2 factor authentication (2FA) or multi-factor authentication (MFA) is something that pretty much everyone in the IT security industry agrees is the single most important technology you can adopt to increase the security of your data. But why? What is it? Do you really need it? Let’s go over the details and then you decide for yourself.
Firstly, what is MFA? You can think of it as an additional way for the system you’re interacting with to confirm you are who you say you are. There are a multitude of ways this can be implemented, some more secure than others, but fundamentally it usually boils down to a password (something you know) and then something else that you possess.
A practical example would be when you go to an ATM. You have a PIN code or password for your account (something you know) and you also have a physical card (something you posses) that are both required for you to use the ATM. If you don’t have both available when you try to use the ATM, it’s not going to work.
In the case of your computer accounts, you typically will have a username and password only. That means that anyone who wants to access your account only needs to know your username and password, no additional verification required!
How secure do you think your password is? I bet you probably think it is pretty secure, but why not check for yourself? Security.org has an excellent tester to demonstrate how weak your current password likely is, check it out here https://www.security.org/how-secure-is-my-password/ . Go ahead, I’ll wait.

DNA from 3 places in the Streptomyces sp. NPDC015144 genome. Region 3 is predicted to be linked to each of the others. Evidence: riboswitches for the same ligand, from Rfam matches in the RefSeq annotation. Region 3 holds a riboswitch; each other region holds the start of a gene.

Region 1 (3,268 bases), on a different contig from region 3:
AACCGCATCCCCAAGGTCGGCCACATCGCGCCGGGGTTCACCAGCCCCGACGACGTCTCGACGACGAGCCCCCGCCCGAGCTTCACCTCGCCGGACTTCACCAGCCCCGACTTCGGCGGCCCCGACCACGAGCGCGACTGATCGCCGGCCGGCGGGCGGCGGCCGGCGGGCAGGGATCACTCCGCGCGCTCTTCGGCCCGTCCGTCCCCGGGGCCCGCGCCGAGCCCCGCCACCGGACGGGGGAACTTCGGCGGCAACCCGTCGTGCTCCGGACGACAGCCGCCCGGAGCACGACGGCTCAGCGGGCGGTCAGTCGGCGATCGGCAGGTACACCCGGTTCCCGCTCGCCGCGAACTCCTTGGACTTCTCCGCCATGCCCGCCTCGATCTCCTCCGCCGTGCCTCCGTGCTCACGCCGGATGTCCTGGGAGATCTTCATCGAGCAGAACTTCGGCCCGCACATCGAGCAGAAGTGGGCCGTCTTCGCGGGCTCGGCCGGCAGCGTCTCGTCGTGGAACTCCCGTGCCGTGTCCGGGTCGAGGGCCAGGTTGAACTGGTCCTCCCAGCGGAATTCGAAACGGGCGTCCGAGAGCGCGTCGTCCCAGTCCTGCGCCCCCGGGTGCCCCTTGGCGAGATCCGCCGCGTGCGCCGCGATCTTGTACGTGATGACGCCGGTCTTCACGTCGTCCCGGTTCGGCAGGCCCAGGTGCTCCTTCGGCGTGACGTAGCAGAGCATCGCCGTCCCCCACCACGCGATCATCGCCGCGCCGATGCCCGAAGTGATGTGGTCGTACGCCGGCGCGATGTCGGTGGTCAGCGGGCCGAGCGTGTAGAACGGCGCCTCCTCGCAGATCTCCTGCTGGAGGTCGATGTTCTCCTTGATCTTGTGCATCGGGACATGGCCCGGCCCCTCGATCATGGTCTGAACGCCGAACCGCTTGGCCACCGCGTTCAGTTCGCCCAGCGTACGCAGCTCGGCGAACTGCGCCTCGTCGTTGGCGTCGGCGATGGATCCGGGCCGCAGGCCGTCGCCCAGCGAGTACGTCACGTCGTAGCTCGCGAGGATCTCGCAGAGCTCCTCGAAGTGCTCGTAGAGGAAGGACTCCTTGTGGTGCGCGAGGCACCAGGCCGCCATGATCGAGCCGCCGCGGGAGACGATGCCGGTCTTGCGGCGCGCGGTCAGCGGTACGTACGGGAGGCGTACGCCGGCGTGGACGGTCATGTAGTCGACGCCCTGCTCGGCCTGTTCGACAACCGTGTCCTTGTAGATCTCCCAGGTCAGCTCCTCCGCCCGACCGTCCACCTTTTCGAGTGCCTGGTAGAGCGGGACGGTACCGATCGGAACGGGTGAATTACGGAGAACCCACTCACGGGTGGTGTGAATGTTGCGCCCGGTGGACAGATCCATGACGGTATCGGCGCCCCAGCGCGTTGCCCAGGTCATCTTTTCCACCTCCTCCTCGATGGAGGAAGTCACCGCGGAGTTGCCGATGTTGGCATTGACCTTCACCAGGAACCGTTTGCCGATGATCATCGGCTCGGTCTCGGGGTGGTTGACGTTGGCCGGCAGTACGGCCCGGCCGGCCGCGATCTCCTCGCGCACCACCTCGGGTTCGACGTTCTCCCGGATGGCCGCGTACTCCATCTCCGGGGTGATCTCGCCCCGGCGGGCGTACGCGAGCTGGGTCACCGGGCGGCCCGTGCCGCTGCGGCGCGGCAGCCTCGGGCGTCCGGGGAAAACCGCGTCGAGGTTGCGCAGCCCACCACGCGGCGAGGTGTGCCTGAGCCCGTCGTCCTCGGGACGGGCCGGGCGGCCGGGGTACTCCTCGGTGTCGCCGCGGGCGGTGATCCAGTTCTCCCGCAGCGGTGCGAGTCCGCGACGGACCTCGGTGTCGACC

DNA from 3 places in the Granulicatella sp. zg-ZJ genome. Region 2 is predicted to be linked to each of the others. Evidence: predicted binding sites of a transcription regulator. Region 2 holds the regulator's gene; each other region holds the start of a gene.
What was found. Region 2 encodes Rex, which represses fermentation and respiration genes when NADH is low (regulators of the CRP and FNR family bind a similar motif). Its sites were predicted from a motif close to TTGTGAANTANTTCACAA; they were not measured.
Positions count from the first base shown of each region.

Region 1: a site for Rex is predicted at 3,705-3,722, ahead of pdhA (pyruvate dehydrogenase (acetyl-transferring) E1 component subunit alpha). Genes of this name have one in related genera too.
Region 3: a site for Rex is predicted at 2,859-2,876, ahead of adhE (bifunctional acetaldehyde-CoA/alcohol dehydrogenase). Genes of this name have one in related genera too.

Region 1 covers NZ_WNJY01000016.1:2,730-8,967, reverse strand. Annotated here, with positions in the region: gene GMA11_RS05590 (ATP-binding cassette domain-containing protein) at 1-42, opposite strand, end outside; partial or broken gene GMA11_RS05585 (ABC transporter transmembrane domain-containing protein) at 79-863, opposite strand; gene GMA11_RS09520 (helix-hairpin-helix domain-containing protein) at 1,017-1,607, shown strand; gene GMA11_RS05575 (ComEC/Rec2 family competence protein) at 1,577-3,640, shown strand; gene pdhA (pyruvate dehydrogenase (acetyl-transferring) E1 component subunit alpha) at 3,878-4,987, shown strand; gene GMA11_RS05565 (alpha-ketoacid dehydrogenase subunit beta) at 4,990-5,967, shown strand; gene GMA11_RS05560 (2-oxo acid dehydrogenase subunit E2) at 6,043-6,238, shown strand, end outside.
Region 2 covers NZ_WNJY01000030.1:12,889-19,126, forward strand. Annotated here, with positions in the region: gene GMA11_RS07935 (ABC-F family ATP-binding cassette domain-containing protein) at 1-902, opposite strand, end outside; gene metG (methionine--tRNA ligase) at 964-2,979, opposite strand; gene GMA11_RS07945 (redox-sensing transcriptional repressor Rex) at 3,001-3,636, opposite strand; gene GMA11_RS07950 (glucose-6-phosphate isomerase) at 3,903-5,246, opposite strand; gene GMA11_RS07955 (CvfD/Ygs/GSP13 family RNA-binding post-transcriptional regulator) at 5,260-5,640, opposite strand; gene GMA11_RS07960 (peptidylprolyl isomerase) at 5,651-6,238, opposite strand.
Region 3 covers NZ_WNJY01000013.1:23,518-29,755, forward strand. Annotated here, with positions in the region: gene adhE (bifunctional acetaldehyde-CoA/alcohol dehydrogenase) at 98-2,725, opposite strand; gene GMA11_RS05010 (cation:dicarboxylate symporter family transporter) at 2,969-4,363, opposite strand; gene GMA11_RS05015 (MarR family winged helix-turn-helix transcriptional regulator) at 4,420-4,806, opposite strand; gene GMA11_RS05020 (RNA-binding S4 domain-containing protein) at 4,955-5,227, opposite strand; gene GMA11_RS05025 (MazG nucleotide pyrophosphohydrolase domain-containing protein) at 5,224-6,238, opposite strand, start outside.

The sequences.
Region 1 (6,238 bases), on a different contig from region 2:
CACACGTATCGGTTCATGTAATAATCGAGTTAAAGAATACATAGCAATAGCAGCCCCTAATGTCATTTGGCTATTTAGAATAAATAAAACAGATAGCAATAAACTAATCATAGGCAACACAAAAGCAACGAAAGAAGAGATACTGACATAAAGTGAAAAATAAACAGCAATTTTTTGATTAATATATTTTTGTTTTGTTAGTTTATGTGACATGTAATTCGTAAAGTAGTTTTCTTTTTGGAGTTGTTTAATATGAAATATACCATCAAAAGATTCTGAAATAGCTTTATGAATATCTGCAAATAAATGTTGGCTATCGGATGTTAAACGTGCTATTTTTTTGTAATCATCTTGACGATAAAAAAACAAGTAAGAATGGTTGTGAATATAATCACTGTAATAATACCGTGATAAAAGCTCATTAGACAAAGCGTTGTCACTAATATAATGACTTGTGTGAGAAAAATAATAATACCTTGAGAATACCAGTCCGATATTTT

Shocking, isn’t it?
So, as you can see, passwords alone are simply not enough. This is where MFA can really help. Using the ATM example from above, imagine you also had a physical card you needed to insert into the computer after entering your password each time. Suddenly the complexity and security of your password has some backup! Someone may be able to hack your password, but without that physical card, they’re not getting in. There is still the risk however that your card gets stolen, or inadvertently copied… Now what? Well, what if your card changed every 30 seconds to a new card? Then, even if it was stolen, it would only be valid for a few seconds anyways. Unfortunately, this is still impractical, you would need a mechanism to constantly be receiving and disposing of access cards and any computer you use would also need to be equipped with a card reader…
Alright, it’s time for us to throw away the ATM card analogy and talk about what MFA actually is from an end user standpoint today.
Instead of a card, you have a small app on your phone which will store a code for each system you have MFA set up on. This code will change every 30 seconds and must be entered following your usual username and password every time you log in. Because you are the only one in possession of your phone, you now have all the components needed for a secure MFA set up. The only way someone is going to access your account is if they know your password AND have access to your phone at the same time!
Admittedly it is a slight inconvenience, as it is an extra step every time you log in and also if you lose or forget your phone at home, then you’re kind of stuck between a rock and a hard place, but the alternative of risking someone gaining access to your data is far, far worse.
So, do you really need MFA? Yes. Absolutely. On everything.